Sports are back at Millsaps, and athletes all around campus are glad to be back. The HAC, track, and practice fields are filled with athletes preparing for their games—masked up of course. Masks are not the only change to sports this semester; athletes must adhere to not only Millsaps COVID-19 protocol, but also the Southern Athletic Association’s (SAA) protocol.
The SAA came out with a strict fan policy in January that allowed only students and faculty to attend games; parents, alumni, and family could not attend. On February 9th, the SAA announced a new fan policy, which now permits each athlete to have two family members in attendance.
Fan policy is not the only thing included in the SAA’s guidelines. COVID-19 testing for athletes is without a doubt the biggest part of the protocol. To be able to compete, a negative test is required. Most sports teams, including tennis, soccer, football, baseball, are being tested once a week. During weeks of competition, they test twice a week. However, some sports like basketball are tested even more.
If an athlete tests positive for COVID-19, then the situation becomes a little complicated. First, the athlete has to go into isolation. Then, they are retested to ensure that it was not a false positive. If the assumed positive is confirmed, the athlete remains in isolation for 10 days, beginning from the date of the most recent symptom. Athletes that contract COVID-19 would be able to get back on the field most quickly if they are asymptomatic, because they would then be released from isolation 10 days after testing positive.
The SAA’s protocol also includes a 5 day “ease-in” period. Once an athlete comes out of isolation, they cannot return to a full practice immediately. The athlete will still be eligible for practice their first day back, but they must practice with very low intensity. Each day in the 5-day period, the intensity increases so that by the 6th day, the athlete practices at 100% intensity. Thus, if an athlete tests positive for COVID-19, the earliest they could return to high-intensity practice is after 16 days.
One of the most interesting SAA protocols takes place on the basketball court. Men’s and women’s basketball are “required” to wear masks during play. In theory, this rule makes sense. However, during play the player is allowed pull their mask down. As soon as there is a stoppage in play, or the player takes a seat, they must pull their mask up. Everyone on the basketball court is COVID-19 tested twice a week, the mask rules are going too far considering they aren’t even enforceable. The “chin diapers” almost gives a worse look than no mask-wearing at all.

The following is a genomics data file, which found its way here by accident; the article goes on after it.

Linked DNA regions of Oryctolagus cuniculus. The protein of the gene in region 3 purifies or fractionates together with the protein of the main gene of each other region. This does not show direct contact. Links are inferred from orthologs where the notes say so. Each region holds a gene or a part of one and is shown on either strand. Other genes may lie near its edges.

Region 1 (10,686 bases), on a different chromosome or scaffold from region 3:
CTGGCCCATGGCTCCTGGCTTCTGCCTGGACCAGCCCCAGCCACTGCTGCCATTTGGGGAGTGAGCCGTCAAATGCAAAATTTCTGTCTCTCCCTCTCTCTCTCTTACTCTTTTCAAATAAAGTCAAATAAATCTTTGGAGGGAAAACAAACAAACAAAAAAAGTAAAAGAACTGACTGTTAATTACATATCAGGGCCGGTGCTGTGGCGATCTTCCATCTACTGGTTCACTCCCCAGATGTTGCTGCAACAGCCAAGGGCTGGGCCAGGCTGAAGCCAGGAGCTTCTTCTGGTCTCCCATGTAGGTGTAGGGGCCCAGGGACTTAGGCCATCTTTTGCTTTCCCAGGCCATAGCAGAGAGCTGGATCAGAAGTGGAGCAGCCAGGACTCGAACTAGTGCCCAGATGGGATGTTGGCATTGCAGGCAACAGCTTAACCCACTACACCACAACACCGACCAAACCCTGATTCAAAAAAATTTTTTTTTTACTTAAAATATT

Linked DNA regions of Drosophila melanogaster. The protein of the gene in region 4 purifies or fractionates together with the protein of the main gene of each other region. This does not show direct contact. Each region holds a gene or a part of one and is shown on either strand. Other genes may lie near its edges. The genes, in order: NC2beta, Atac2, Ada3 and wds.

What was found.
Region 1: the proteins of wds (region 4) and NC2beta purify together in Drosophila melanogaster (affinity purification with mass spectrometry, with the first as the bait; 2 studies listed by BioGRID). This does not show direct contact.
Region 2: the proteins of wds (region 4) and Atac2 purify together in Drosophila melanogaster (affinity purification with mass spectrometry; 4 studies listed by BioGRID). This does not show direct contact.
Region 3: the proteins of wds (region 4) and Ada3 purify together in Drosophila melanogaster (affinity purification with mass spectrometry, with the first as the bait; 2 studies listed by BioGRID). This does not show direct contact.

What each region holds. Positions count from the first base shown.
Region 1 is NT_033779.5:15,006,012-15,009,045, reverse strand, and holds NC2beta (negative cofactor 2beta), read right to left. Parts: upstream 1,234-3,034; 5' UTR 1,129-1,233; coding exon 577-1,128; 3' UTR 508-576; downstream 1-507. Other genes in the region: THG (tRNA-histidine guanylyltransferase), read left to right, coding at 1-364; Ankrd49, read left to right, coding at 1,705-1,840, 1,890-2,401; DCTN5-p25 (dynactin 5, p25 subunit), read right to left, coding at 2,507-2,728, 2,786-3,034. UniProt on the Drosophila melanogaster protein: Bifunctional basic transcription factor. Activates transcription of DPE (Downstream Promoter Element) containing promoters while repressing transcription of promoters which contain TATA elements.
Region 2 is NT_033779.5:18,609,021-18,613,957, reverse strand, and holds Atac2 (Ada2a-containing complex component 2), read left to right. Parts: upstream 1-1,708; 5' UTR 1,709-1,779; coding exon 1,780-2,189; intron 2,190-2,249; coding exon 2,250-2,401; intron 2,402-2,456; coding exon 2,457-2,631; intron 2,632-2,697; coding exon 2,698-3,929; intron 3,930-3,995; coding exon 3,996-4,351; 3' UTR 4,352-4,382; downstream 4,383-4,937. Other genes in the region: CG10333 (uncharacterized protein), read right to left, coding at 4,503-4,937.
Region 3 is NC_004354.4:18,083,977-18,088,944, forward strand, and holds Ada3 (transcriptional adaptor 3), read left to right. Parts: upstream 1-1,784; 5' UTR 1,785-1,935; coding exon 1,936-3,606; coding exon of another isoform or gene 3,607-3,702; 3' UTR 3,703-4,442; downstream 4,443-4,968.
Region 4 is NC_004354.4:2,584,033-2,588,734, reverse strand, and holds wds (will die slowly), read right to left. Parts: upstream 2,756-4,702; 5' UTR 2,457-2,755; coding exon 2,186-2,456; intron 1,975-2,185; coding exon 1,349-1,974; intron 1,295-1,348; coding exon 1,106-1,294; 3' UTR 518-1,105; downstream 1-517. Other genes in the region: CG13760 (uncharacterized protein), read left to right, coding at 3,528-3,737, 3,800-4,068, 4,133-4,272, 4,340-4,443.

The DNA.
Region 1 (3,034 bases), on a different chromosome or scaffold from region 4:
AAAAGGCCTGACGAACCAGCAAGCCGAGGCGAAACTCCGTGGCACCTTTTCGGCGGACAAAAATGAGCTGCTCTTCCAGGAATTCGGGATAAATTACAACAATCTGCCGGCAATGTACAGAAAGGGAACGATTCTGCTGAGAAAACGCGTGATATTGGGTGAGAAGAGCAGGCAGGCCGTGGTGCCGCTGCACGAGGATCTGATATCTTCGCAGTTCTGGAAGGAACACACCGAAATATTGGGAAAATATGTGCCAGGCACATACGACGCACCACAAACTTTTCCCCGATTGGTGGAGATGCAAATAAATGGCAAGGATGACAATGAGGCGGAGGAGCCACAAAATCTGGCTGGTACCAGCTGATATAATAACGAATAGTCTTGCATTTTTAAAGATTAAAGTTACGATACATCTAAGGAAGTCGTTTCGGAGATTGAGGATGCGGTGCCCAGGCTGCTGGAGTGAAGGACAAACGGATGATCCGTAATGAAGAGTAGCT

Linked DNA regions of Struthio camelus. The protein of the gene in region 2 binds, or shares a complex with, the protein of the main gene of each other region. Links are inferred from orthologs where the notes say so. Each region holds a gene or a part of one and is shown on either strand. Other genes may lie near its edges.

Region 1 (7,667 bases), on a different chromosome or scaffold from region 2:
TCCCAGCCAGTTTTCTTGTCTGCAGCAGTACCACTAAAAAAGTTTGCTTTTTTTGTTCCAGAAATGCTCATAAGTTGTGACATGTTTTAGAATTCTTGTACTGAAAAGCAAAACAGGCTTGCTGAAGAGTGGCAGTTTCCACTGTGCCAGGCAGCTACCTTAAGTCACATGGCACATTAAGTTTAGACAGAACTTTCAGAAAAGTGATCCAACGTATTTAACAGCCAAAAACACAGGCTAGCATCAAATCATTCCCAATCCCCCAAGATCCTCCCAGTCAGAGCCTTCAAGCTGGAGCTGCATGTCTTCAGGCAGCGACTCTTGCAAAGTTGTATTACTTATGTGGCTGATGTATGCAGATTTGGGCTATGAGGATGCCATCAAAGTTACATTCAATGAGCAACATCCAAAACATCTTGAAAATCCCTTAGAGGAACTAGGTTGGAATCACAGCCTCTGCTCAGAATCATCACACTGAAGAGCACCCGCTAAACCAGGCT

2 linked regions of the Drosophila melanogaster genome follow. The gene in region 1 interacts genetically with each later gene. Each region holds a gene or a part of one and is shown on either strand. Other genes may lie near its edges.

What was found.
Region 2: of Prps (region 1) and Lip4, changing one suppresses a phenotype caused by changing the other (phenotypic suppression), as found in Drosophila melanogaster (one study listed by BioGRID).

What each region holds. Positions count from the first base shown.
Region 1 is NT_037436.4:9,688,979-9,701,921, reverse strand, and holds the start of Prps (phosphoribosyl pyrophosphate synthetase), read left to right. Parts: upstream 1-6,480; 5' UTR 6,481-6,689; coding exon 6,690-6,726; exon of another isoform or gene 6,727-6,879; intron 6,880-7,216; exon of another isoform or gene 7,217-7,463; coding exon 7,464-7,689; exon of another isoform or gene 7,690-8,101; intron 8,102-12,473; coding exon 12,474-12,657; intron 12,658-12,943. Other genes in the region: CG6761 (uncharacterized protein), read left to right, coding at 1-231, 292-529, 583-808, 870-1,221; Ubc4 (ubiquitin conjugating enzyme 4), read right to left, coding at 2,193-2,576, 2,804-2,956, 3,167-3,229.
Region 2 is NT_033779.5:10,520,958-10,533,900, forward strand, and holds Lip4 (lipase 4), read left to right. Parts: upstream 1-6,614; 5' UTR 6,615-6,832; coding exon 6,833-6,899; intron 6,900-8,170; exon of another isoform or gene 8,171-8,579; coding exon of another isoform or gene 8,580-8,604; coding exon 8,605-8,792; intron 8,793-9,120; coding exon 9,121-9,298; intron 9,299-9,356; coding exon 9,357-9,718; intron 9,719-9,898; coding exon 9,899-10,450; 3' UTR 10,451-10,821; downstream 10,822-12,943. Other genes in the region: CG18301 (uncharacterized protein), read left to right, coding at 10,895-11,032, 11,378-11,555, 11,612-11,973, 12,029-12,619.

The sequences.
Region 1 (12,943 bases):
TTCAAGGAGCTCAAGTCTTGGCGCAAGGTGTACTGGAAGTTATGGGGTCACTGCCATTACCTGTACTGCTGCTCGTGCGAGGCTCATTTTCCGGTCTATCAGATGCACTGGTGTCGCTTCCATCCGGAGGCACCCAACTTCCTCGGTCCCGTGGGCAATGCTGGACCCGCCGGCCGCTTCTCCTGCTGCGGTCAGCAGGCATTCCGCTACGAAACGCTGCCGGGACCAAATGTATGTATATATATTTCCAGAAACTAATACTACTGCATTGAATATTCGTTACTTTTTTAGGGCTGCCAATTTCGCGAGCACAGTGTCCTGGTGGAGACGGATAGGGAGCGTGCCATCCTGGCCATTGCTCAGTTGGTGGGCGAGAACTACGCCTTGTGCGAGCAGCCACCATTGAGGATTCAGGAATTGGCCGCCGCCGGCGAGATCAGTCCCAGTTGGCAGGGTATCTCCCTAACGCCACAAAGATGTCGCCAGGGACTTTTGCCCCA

Basketball is not the only sport with shaky mask-wearing rules. Football does not have to wear a mask during play, but they do have to on the benches. Although this makes a little more sense because there is no need for “chin-diapers,” how effective can the mask-wearing be if it is only lightly enforced?
Not only is mask-wearing ineffective on the field, but also in practices. Even if athletes wore masks the entire duration, the purpose would be defeated afterwards. Almost every team on the Millsaps campus eats in the cafeteria together after practice—with no mask. Not to mention, athletes on the same team typically spend time together on and off campus. Of course, the safety of athletes is one of the SAA’s priorities, but the policies on mask-wearing have many cracks. It seems that some of the policies are made just to be able to say that something is being done, rather than effective and enforceable COVID-19 management.